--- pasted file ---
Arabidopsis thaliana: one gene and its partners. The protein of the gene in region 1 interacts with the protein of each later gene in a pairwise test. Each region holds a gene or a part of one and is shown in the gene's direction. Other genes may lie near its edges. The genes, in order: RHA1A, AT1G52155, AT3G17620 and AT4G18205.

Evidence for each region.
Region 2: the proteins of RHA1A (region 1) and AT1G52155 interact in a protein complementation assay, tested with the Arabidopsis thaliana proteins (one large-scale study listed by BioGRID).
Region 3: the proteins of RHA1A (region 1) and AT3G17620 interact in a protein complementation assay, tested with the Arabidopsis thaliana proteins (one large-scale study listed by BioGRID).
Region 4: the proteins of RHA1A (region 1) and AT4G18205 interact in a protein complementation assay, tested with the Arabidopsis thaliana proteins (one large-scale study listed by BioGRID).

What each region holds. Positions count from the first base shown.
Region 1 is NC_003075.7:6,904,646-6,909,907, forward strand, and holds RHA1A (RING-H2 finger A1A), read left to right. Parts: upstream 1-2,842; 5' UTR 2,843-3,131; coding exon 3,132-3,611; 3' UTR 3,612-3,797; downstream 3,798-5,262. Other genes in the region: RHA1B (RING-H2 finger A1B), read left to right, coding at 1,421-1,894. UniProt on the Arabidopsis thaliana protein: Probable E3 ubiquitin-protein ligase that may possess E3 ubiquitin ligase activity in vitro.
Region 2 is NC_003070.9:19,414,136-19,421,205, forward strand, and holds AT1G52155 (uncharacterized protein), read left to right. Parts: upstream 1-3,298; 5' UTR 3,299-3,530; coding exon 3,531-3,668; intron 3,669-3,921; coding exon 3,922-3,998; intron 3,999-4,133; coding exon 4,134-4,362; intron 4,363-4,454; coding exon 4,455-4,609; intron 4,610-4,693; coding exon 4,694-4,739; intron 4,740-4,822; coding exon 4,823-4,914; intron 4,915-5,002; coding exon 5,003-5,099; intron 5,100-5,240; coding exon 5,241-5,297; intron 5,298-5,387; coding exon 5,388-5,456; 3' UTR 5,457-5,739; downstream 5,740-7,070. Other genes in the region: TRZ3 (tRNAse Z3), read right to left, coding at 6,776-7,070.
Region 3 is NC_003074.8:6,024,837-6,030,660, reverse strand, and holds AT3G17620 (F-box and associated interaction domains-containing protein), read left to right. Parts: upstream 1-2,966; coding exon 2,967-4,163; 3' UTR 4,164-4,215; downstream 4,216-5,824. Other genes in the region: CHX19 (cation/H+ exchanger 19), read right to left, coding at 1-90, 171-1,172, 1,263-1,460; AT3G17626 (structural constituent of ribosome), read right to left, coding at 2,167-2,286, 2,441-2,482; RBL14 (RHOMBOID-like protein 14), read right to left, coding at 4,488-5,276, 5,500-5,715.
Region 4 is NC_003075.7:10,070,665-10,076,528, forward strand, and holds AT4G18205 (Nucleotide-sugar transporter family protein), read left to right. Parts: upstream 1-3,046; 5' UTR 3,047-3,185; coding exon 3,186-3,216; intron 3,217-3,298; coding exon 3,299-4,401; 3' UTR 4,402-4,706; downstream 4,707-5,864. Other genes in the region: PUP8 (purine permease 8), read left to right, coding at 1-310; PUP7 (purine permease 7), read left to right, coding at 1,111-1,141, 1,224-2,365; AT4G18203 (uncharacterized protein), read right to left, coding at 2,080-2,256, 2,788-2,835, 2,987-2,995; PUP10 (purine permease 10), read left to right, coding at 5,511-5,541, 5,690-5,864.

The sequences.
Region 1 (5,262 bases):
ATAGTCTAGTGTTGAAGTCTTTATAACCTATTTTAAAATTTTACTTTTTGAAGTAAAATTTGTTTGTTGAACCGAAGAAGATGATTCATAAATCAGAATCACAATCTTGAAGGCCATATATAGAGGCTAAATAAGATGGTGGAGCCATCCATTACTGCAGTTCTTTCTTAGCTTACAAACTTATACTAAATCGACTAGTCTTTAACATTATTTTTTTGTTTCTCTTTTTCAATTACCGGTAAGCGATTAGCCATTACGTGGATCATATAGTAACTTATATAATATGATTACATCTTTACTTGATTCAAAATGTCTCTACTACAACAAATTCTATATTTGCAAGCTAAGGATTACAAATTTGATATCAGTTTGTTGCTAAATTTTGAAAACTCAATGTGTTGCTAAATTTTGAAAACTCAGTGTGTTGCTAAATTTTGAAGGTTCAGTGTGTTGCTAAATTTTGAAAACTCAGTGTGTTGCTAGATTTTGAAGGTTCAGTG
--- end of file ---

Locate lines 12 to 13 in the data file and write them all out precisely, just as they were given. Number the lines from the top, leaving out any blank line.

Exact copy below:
Region 1 (5,262 bases):
ATAGTCTAGTGTTGAAGTCTTTATAACCTATTTTAAAATTTTACTTTTTGAAGTAAAATTTGTTTGTTGAACCGAAGAAGATGATTCATAAATCAGAATCACAATCTTGAAGGCCATATATAGAGGCTAAATAAGATGGTGGAGCCATCCATTACTGCAGTTCTTTCTTAGCTTACAAACTTATACTAAATCGACTAGTCTTTAACATTATTTTTTTGTTTCTCTTTTTCAATTACCGGTAAGCGATTAGCCATTACGTGGATCATATAGTAACTTATATAATATGATTACATCTTTACTTGATTCAAAATGTCTCTACTACAACAAATTCTATATTTGCAAGCTAAGGATTACAAATTTGATATCAGTTTGTTGCTAAATTTTGAAAACTCAATGTGTTGCTAAATTTTGAAAACTCAGTGTGTTGCTAAATTTTGAAGGTTCAGTGTGTTGCTAAATTTTGAAAACTCAGTGTGTTGCTAGATTTTGAAGGTTCAGTG